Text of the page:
In 2013, Antin published an autobiographical novel, Conversations with Stalin, about "a young girl's struggle to find her way from her crazy dysfunctional family of first generation Jewish Stalinist immigrants", and "her desperate, endearing, often hilarious quest for art, self, revolution and sex, abetted by a kindly avuncular Stalin dispensing bizarre advice."[20]

Selected solo exhibitions[edit]

  • "100 Boots" at MoMA, 1973, New York, New York.[21]
  • "Eleanor Antin, R.N. (Escape from the Tower, It's Still the Same Old Story)" at the Clocktower, 1976, New York, New York.[21]
  • "The Ballerina" at the Whitney Museum of American Art, 1978, New York, New York.[21]
  • "Eleanor Antin" at Marianne Deson Gallery, June 15-July 1979. Chicago, Illinois.[22]
  • "Angel of Mercy" at Los Angeles Institute of Contemporary Art, 1981, Los Angeles, California.[21]
  • "The Man Without a World" at San Diego Museum of Contemporary Art, 1991, La Jolla, California.[21]
  • "Eleanor Antin Retrospective" at Los Angeles County Museum of Art, May 23-August 30, 1999, Los Angeles, California.[9]
  • "Multiple Occupancy: Eleanor Antin's 'Selves'" at Columbia University's Wallach Art Gallery, September 4-December 7, 2013, New York, New York.[15]

Selected group exhibitions[edit]

  • "WACK! Art and the Feminist Revolution" at the Geffen Contemporary at MOCA, March 4-July 16, 2007, Los Angeles, California.[23]
  • "Elles@CentrePompidou: Women Artists in the Collection of the National Modern Art Museum" at the Pompidou Center, March 23-May 23, 2010, Paris, France.[21]
  • "State of Mind: New California Art Circa 1970", "Pacific Standard Time" at the Getty Center, October 1, 2011 – February 5, 2012, Los Angeles, California, and Bronx Museum of Art, June 23-September 8, 2013, Bronx, New York.[24]
  • "Light Years: Conceptual Art and the Photograph, 1954-1977" at the Art Institute of Chicago, December 10, 2011 – March 11, 2012, Chicago, Illinois.[21]
  • "Correspondances" at the Espace Culturel Louis Vuitton, February 1-May 5, 2013, Paris, France.[21]


Popular culture[edit]

Her name appears in the lyrics of the Le Tigre song "Hot Topic."[25]

See also[edit]


  1. ^ a b c Meeker, Carlene (March 1, 2009). "Eleanor Antin profile". Jewish Women: A Comprehensive Historical Encyclopedia. Jewish Women's Archive. Retrieved May 13, 2014.
  2. ^ "Eleanor Antin". LANDMARKS. 2014-08-04. Retrieved 2020-10-06.
  3. ^ "Eleanor Antin", Jewish Women's Archive; retrieved February 23, 2017.
  4. ^ a b Ollman, Leah (April 2, 1995). "ART : Ever the 'Wicked Little Girl' : Eleanor Antin's works may be on the fringe, but her audience isn't. Her latest alter ego is a demonic little angel". LA Times. Retrieved February 2, 2018.
  5. ^ "Eleanor Antin, Artist". The Getty. Retrieved February 1, 2018.
  6. ^ Handy, Amy (1989). "Artist's Biographies - Eleanor Antin". In Randy Rosen; Catherine C. Brower (eds.). Making Their Mark. Women Artists Move into the Mainstream, 1970-1985. Abbeville Press. p. 238. ISBN 0-89659-959-0.
  7. ^ a b c d Antin, Eleanor (May 8–9, 2009). "Oral history interview with Eleanor Antin, 2009 May 8-9". Archives of American Art (Interview). Interviewed by Judith Olch Richards. Smithsonian.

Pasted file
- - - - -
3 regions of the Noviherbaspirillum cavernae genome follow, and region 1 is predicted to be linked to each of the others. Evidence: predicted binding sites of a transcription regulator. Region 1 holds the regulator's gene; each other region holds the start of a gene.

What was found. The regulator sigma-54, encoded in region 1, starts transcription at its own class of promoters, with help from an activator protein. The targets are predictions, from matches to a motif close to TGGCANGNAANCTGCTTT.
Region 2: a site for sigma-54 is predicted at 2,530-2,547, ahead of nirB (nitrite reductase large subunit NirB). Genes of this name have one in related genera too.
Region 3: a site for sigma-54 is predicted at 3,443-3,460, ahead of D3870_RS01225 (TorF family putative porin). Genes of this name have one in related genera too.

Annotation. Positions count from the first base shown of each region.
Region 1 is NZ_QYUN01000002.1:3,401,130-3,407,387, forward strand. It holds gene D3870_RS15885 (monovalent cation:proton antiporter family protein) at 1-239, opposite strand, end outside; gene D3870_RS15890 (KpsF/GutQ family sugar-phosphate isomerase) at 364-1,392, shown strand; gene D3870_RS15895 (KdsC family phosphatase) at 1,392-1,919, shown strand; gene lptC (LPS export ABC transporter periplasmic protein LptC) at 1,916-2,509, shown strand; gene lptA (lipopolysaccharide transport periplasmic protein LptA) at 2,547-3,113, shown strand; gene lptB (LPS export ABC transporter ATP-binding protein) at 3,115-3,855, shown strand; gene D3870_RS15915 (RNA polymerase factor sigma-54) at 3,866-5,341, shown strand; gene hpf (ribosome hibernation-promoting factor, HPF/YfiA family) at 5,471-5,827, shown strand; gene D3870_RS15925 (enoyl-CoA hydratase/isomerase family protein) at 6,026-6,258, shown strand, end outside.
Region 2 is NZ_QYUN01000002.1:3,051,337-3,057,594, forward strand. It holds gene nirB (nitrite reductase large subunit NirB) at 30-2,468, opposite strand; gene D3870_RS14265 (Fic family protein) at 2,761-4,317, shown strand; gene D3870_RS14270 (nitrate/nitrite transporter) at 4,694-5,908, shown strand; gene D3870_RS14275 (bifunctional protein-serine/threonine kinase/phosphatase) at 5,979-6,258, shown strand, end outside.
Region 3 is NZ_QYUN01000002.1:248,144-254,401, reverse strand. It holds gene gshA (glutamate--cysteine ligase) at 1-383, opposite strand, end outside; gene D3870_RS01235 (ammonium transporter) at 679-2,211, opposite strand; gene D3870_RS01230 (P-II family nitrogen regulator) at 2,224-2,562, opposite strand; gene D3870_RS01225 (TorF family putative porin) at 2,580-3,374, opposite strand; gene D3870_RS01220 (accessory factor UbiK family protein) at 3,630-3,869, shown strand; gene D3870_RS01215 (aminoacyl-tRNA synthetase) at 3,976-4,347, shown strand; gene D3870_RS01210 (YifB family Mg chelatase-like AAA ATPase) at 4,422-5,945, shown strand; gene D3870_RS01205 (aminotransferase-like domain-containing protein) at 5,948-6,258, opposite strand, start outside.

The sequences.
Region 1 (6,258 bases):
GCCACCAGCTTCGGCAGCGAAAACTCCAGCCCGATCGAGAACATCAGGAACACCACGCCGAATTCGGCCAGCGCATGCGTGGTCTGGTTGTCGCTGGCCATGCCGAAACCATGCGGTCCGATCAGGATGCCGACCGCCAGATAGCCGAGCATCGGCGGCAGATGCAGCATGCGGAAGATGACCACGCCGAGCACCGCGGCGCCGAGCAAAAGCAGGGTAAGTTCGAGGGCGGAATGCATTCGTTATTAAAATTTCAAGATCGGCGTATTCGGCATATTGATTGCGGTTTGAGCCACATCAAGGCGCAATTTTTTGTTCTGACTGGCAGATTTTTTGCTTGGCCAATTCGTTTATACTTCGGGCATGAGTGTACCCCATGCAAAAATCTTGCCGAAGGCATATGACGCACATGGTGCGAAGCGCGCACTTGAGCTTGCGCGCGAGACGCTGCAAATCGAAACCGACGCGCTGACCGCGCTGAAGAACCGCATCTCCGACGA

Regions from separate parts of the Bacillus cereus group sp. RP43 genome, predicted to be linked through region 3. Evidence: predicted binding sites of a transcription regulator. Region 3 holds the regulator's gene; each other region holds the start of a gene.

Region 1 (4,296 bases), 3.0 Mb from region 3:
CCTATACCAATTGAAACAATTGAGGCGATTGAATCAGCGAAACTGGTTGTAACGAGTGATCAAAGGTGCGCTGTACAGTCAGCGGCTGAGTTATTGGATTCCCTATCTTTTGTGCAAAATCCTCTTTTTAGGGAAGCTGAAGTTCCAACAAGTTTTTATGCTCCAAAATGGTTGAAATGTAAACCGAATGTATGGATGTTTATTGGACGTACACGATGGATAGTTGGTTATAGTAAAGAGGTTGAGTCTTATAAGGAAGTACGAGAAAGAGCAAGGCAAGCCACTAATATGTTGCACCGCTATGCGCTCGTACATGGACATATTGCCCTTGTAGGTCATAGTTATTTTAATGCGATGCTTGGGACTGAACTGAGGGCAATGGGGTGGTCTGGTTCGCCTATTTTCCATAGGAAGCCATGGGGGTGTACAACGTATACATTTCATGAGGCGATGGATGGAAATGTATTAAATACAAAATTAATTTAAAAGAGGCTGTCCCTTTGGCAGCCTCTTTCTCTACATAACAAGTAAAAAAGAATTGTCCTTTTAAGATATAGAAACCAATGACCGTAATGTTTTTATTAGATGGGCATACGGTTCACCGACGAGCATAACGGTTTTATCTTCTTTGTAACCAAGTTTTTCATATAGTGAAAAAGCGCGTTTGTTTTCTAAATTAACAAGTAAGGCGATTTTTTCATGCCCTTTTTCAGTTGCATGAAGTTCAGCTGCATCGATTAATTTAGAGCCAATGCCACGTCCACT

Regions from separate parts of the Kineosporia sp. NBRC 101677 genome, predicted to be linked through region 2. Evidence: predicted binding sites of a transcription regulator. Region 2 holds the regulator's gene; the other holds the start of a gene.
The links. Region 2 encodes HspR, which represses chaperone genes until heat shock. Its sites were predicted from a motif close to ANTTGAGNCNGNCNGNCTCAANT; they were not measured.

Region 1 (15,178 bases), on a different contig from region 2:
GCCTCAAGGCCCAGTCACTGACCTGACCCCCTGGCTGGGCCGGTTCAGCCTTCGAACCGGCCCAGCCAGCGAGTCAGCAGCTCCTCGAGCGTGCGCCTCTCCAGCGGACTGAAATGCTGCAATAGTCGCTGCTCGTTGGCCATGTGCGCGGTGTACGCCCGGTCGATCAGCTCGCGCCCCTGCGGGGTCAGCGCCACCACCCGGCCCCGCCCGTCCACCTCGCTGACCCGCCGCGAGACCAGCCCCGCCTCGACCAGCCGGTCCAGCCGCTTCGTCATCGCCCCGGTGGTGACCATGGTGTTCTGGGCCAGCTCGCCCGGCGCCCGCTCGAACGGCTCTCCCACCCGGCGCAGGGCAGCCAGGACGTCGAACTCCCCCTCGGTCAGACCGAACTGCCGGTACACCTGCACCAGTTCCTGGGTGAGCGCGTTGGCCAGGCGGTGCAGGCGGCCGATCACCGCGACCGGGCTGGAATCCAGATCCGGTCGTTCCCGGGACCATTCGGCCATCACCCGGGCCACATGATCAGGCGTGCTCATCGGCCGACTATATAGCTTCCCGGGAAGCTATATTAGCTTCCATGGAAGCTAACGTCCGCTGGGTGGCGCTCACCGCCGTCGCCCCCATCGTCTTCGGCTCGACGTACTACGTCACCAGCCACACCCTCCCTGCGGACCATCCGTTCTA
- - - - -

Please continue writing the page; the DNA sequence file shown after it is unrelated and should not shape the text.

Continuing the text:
8. ^ Spivey, Virginia B. (1997). "Antin, Eleanor". In Delia Gaze (ed.). Dictionary of Women Artists, Volume 1. Fitzroy Dearborn Publishers. pp. 193–95. ISBN 978-1-884964-21-3.
  9. ^ a b c Knight, Christopher (May 16, 1999). "Picture the Concept... Eleanor Antin, the subject of a 30-year LACMA retrospective, has made a mark playing with ideas in myriad personae. But who is she really?". Los Angeles Times.
  10. ^ a b c d Stiles, Kristine (2012). Theories and Documents of Contemporary Art: Sourcebook of Artist Writings (Second ed.). Berkeley: University of California Press. pp. 892–894. ISBN 9780520257184.
  11. ^ "Eleanor Antin profile". Pacific Standard Time at the Getty Center. Retrieved May 13, 2014.
  12. ^ Phaidon Editors (2019). Great women artists. Phaidon Press. p. 36. ISBN 0714878774.
  13. ^ "100 Boots". Pacific Standard Time at the Getty Center. Retrieved May 13, 2014.
  14. ^ a b Stein, Judith E.; Ann-Sargent Wooster (1989). "Making Their Mark - Art with an Agenda". In Randy Rosen; Catherine C. Brower (eds.). Making Their Mark. Women Artists Move into the Mainstream, 1970-1985. Abbeville Press. pp. 136–38. ISBN 0-89659-959-0.
  15. ^ a b Rosenberg, Karen (September 5, 2013). "She Creates Herself in Multitudes: Eleanor Antin's Selves at Columbia University". The New York Times.
  16. ^ "Eleanor Antin | MoMA". The Museum of Modern Art. Retrieved 2018-01-29.
  17. ^ "Eleanor Antin". Art in the Twenty First Century. Art21, Inc. Retrieved May 13, 2014.
  18. ^ a b "Elizabeth A. Sackler Center for Feminist Art: Feminist Art Base: Eleanor Antin". Brooklyn Museum. Retrieved May 13, 2014.
  19. ^ "Eleanor Antin profile". University of California at San Diego. Retrieved May 13, 2014.
  20. ^ Hoberman, J. (2014). "Eleanor Antin's Conversations with Stalin". Bookforum. 20 (4): 46.
  21. ^ a b c d e f g h "Eleanor Antin profile" (PDF). Ronald Feldman Fine Arts. Archived from the original (PDF) on May 14, 2014. Retrieved May 13, 2014.
  22. ^ Artforum 1979, page 10
  23. ^ "WACK! Art and the Feminist Revolution". The Museum of Contemporary Art, Los Angeles. Archived from the original on June 5, 2014. Retrieved May 13, 2014.
  24. ^ Deimling, Kate (June 13, 2013). "The California "State of Mind": A Q&A With Curator Karen Moss". Blouin ArtInfo. Retrieved May 13, 2014.
  25. ^ Oler, Tammy (October 31, 2019). "57 Champions of Queer Feminism, All Name-Dropped in One Impossibly Catchy Song". Slate Magazine.

External links[edit]